Barnett, J. E., and S. Cleary. 2015. Review of evidence-based mathematics interventions for students with autism spectrum disorders. Education and Training in Autism and Developmental Disabilities 50.2: 172–185.
This comprehensive literature review synthesized eleven studies of mathematics intervention strategies for students with ASD. The future implications presented are noteworthy in that the literature associated with teaching math to students with ASD is very limited—only eleven studies were reviewed, and many of these studies had a small sample size.
Gersten, R., D. Chard, M. Jayanthi, S. Baker, P. Morphy, and J. Flojo. 2009. Mathematics instruction for students with learning disabilities: A meta-analysis of instructional components. Review of Educational Research 79.3: 1202–1242.
This article presents the findings of forty-two randomized controlled trials and quasi-experimental research related to instructional approaches for teaching math to school-aged students with LD from 1971 to 2007. The authors use Hedges’s g effect size to show the effectiveness of each intervention approach. It is a resource for gaining access to research-based practices.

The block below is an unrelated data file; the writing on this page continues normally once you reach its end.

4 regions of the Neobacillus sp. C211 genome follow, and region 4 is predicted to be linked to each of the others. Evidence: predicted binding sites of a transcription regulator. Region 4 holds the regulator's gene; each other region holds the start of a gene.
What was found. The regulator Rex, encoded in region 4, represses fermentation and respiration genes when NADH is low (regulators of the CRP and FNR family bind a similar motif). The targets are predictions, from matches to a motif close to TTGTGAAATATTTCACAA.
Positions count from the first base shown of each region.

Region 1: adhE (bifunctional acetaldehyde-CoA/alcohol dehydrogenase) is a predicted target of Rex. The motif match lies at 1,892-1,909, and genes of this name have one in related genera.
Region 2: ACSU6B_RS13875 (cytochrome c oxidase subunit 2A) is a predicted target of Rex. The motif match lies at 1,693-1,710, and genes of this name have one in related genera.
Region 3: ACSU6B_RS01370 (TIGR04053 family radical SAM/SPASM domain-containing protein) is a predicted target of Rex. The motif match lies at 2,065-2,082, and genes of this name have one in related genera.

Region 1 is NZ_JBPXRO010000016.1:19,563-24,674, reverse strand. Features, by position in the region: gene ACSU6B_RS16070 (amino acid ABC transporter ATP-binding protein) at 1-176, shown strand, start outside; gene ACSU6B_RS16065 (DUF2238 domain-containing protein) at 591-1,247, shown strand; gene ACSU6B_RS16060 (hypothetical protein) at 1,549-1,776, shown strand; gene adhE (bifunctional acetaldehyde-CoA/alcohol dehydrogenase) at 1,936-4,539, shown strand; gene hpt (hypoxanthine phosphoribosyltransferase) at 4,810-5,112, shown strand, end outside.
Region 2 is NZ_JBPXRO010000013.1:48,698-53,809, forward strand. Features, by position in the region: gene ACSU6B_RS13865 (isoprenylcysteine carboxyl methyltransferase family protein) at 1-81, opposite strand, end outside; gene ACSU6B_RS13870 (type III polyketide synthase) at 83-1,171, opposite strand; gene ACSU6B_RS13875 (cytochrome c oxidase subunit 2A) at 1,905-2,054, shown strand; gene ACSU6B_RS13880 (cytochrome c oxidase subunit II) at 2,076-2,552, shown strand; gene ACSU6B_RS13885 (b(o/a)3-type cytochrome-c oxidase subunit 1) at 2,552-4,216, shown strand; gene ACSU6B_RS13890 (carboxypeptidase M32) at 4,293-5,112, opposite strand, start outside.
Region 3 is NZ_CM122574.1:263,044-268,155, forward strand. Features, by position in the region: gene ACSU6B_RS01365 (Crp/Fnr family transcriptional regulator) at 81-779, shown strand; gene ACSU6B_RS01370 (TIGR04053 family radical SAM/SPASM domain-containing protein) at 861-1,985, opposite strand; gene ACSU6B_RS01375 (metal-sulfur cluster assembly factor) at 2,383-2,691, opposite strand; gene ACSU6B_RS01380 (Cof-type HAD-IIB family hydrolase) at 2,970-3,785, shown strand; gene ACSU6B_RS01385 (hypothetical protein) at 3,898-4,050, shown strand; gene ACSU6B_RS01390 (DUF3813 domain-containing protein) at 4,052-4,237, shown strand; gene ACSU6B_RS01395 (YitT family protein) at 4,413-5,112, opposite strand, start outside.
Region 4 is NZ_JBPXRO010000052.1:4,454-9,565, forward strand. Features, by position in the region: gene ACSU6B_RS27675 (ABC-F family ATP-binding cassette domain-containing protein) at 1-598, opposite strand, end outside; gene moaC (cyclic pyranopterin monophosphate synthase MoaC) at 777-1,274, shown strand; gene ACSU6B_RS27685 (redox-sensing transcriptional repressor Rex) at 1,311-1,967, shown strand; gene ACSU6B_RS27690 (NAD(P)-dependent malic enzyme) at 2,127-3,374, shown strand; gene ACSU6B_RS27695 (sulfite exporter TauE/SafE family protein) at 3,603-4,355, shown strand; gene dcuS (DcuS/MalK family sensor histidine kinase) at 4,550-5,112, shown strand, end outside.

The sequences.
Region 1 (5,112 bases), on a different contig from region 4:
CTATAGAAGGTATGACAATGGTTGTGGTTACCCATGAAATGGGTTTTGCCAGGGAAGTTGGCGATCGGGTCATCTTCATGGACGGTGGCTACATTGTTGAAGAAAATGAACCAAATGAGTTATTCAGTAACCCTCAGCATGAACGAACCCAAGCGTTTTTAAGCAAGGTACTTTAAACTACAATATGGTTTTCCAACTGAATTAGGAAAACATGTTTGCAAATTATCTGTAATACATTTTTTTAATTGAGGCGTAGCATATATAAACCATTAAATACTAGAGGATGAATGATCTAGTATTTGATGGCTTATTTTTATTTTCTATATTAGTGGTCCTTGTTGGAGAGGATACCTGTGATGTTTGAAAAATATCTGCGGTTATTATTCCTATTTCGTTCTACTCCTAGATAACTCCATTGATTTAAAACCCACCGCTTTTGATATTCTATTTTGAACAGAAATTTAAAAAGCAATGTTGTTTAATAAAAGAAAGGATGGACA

Hord, C., and E. C. Bouck. 2012. Review of academic mathematics instruction for students with mild intellectual disability. Education and Training in Autism and Developmental Disabilities 47.3: 389–400.
The authors reviewed the literature from 1999 to 2010 on academic mathematics interventions for students with MID. Seven articles were reviewed. Six of the seven focused on instructional strategies to improve procedural skills such as math facts using flashcards. There is a need for more research on conceptual understanding of math ideas for students with MID, given federal and state policies regarding higher-order math thinking.
Johnson, E. S., M. Humphrey, D. F. Mellard, K. Woods, and H. L. Swanson. 2010. Cognitive processing deficits and students with specific learning disabilities: A selective meta-analysis of the literature. Learning Disability Quarterly 33.1: 3–18.